The gift of BEE

The time of the year associated with gift giving is upon us. Many different ways exist for giving and sharing presents but one often encountered in coffee groups, workplaces and other social gatherings is a Secret Santa, where people are expected to buy something for someone else for a certain value and to receive another present back for the same value.

A variation of this is what is known as a Dirty Santa or a White Elephant Gift Exchange, whereby each person still buys a gift for a certain value but when given the chance to receive a gift can chose to open a gift or steal an already opened one from another person. All the gifts are still for the same value, but clearly the less popular gifts are not stolen and inevitably someone receives a gift nobody wants to steal, the white elephant.

The legend goes that the King of Siam (modern day Thailand) would give white (albino) elephants as gifts – to anyone who displeased him. White elephants are extremely rare and so it was a sign of great wealth to own one. It was a status symbol and titles such as “Lord of the White Elephant” were highly sought after. The great Burmese Warrior King Hsinbyushin (try pronounce that on New Year’s eve) of the eighteenth century used the title with pride. But white elephants were sacred and protected from labour. So, getting a white elephant showed that the King’s favour, but being of no practical use, came with the costs of upkeep and not much more in reality. A white elephant could bankrupt one, and it did.

Today the term ‘white elephant’ is used for unnecessary infra-structure like bridges to nowhere, empty stadia, toll gantries and under-utilised state of the art facilities. Like the white elephants of lore, they may look very prestigious but are costly to maintain, and one has to wonder whether one really needs or wants them.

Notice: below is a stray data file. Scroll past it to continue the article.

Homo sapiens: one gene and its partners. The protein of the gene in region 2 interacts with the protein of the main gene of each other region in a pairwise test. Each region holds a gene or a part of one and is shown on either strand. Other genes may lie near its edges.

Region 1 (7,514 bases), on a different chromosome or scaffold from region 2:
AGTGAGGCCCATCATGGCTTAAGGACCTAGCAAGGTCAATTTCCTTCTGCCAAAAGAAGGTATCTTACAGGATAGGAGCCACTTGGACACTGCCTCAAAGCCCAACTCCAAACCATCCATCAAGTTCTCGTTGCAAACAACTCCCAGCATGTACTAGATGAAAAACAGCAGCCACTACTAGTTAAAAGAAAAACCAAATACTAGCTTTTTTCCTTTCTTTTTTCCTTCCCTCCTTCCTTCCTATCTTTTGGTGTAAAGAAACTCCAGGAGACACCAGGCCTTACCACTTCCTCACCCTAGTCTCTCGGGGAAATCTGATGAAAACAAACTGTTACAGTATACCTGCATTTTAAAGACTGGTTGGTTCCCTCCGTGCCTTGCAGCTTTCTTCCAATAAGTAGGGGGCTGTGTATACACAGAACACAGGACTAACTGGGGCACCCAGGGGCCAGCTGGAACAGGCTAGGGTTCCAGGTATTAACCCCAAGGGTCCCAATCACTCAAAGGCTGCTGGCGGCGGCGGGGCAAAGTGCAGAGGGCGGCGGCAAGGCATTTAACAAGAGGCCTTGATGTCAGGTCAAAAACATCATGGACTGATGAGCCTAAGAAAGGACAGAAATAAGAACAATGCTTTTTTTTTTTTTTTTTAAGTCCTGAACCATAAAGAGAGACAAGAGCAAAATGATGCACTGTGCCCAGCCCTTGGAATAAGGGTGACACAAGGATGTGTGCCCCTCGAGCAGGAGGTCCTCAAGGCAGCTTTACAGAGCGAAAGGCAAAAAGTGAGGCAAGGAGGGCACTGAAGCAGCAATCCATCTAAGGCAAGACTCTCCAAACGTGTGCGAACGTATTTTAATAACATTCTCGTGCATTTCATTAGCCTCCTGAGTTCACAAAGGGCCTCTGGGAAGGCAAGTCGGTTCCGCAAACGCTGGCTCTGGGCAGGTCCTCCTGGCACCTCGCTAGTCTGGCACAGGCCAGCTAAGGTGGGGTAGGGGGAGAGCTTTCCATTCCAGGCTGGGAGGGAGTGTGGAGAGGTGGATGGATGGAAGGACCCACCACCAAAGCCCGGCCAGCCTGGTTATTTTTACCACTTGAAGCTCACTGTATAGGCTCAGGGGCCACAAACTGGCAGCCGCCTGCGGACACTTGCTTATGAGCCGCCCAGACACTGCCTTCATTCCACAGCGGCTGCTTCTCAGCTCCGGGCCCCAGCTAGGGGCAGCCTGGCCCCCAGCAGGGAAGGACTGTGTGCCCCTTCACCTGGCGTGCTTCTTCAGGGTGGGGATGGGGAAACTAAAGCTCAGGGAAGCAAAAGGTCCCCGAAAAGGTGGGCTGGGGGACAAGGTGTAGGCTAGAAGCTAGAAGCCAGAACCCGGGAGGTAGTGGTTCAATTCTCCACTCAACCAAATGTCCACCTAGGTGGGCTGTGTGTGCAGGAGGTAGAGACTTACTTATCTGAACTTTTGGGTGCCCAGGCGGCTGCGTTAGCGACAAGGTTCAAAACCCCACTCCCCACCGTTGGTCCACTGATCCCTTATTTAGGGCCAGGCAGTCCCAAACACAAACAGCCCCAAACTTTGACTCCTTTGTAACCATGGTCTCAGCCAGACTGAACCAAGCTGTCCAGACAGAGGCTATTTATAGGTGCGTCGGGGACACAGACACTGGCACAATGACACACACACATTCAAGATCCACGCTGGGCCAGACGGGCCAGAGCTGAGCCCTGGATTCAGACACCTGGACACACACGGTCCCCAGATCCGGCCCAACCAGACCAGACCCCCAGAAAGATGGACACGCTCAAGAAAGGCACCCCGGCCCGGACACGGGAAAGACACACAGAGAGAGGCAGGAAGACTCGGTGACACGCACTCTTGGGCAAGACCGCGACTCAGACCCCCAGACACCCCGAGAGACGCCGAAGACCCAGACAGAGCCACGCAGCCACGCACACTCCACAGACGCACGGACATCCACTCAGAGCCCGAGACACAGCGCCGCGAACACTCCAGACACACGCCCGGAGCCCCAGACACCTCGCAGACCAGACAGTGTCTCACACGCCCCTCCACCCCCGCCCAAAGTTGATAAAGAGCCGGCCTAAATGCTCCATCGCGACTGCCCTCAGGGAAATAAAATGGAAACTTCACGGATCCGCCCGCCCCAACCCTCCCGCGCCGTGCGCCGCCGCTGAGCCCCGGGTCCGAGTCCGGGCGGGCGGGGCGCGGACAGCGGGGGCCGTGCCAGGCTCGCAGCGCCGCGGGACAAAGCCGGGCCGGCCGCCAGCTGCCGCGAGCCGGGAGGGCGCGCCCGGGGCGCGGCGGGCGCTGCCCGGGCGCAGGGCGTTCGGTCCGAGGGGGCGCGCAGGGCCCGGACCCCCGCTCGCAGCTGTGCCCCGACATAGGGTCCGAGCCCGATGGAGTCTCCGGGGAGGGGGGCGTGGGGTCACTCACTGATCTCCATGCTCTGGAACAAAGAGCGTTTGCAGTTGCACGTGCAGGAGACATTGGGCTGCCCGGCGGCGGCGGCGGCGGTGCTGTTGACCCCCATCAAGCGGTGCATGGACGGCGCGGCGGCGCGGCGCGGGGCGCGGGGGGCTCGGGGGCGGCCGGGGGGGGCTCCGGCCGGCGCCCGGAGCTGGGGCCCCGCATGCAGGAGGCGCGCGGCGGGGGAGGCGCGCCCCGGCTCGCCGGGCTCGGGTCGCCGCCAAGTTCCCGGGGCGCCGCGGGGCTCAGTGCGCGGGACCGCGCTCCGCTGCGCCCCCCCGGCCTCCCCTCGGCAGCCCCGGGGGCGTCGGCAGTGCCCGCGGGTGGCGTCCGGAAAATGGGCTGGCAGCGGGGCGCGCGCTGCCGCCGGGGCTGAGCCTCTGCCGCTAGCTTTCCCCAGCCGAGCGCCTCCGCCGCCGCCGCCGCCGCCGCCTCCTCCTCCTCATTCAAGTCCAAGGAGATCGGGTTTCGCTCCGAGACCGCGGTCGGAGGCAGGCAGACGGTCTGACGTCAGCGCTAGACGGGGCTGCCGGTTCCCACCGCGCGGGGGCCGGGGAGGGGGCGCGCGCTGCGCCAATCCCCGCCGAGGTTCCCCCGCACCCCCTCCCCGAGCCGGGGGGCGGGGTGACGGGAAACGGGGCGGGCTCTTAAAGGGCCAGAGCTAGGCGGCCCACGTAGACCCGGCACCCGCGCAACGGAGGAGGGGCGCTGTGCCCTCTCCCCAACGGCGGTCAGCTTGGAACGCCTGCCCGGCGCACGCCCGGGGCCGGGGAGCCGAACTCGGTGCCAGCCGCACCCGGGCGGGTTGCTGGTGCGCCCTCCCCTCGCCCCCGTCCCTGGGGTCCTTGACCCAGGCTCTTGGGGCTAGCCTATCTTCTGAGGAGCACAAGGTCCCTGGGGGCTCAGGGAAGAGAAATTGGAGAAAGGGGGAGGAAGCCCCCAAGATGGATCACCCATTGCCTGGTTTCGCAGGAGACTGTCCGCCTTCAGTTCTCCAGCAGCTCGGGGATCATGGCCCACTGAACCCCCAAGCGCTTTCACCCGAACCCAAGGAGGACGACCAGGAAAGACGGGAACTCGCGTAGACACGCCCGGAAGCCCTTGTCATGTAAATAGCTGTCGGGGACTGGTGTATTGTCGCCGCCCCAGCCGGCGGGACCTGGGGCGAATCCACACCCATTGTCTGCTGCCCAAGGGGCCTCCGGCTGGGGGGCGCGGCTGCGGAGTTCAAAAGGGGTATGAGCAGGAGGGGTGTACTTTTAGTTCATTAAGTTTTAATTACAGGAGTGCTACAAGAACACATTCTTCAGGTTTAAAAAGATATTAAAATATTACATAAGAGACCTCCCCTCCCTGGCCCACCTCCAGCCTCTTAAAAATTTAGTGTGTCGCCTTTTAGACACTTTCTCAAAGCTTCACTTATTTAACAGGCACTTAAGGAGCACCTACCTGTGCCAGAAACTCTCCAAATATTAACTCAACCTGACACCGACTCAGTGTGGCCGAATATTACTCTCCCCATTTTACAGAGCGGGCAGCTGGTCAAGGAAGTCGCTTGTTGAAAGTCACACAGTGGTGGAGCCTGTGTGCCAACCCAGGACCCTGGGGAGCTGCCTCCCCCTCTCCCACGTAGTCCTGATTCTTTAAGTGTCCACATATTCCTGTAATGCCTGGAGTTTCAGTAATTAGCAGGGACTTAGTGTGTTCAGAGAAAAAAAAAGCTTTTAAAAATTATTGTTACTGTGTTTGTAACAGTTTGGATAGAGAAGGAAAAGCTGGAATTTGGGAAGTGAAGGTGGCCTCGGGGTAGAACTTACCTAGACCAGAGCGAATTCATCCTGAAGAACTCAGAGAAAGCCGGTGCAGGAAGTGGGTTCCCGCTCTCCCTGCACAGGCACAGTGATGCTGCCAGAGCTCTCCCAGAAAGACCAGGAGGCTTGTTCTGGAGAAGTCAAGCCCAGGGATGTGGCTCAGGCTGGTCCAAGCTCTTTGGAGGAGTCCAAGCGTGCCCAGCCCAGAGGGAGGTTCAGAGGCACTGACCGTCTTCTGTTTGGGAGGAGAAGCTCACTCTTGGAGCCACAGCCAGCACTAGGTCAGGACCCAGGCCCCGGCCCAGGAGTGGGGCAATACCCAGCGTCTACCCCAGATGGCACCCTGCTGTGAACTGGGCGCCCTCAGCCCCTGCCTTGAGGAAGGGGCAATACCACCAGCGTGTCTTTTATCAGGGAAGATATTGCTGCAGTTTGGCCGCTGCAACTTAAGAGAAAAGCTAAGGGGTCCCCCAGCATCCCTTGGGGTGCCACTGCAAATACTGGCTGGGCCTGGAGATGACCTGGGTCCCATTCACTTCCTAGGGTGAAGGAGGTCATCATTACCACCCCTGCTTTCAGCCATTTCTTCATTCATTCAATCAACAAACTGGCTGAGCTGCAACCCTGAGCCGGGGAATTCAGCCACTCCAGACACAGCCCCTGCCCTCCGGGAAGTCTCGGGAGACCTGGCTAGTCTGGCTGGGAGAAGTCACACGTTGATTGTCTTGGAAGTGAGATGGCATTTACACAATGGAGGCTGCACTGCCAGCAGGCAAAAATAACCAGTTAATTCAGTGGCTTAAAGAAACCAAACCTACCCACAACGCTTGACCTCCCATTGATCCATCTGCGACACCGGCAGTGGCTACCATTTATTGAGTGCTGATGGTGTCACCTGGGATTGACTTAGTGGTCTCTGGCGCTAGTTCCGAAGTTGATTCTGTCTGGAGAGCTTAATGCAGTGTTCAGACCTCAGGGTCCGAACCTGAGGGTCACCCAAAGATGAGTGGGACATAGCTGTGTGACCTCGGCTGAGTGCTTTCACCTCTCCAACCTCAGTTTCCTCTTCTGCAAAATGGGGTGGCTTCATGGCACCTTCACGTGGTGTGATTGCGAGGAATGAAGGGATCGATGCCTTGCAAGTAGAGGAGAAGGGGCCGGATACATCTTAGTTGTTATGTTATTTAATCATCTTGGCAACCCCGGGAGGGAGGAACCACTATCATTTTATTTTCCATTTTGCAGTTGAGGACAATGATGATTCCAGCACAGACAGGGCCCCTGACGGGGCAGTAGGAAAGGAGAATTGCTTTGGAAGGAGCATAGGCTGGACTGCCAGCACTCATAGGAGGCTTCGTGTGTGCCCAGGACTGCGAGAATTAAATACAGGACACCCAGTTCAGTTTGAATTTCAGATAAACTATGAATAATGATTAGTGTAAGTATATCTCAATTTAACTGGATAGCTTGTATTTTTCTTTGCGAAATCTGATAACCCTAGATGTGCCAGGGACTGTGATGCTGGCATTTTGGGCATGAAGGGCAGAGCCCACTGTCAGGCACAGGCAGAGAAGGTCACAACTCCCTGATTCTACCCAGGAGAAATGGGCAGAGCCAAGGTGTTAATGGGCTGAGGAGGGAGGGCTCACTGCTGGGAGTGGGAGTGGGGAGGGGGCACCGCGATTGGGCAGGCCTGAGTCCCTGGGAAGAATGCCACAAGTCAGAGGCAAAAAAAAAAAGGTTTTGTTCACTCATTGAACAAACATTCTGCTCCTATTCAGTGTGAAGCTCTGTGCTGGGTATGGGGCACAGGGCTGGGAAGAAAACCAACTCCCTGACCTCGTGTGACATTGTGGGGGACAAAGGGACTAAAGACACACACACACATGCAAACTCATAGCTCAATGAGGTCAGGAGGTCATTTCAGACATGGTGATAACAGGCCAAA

BEE can easily be a white elephant too.

Nobody is required to ‘gift’ shares in a business, but many BEE transactions are attempted with “giving” shares away with some kind of vendor-finance. The costs of maintaining this include the finance costs on a loan and the expectation of some value add. And so, the “gift” is given with an expectation of something in return. Gifts like these could be white elephants if they have no practical benefit to the recipient, especially if they come with costs.

At this time of the year, whilst reflecting on the what’s possible in 2019, we would encourage all customers to set their goals and resolutions – but to also think what they mean for others. If we could decide on resolutions, that benefit others too 2019 will be one of the best years ever.

Done correctly, BEE is a gift for us all. Done poorly it’s a white elephant.

All BEE certificates will need to be renewed in 2019 and we would encourage all companies to think not only what they can get from their BEE level, but what their BEE level will mean for the whole of South Africa. We have some ideas, but for now, let’s focus on creating gifts like legacies that everyone would want to have – and not consider to be white elephants.

Enjoy your festive season and the special people in your life. Travel safely. Rest well.

2019 is going to be a cracker.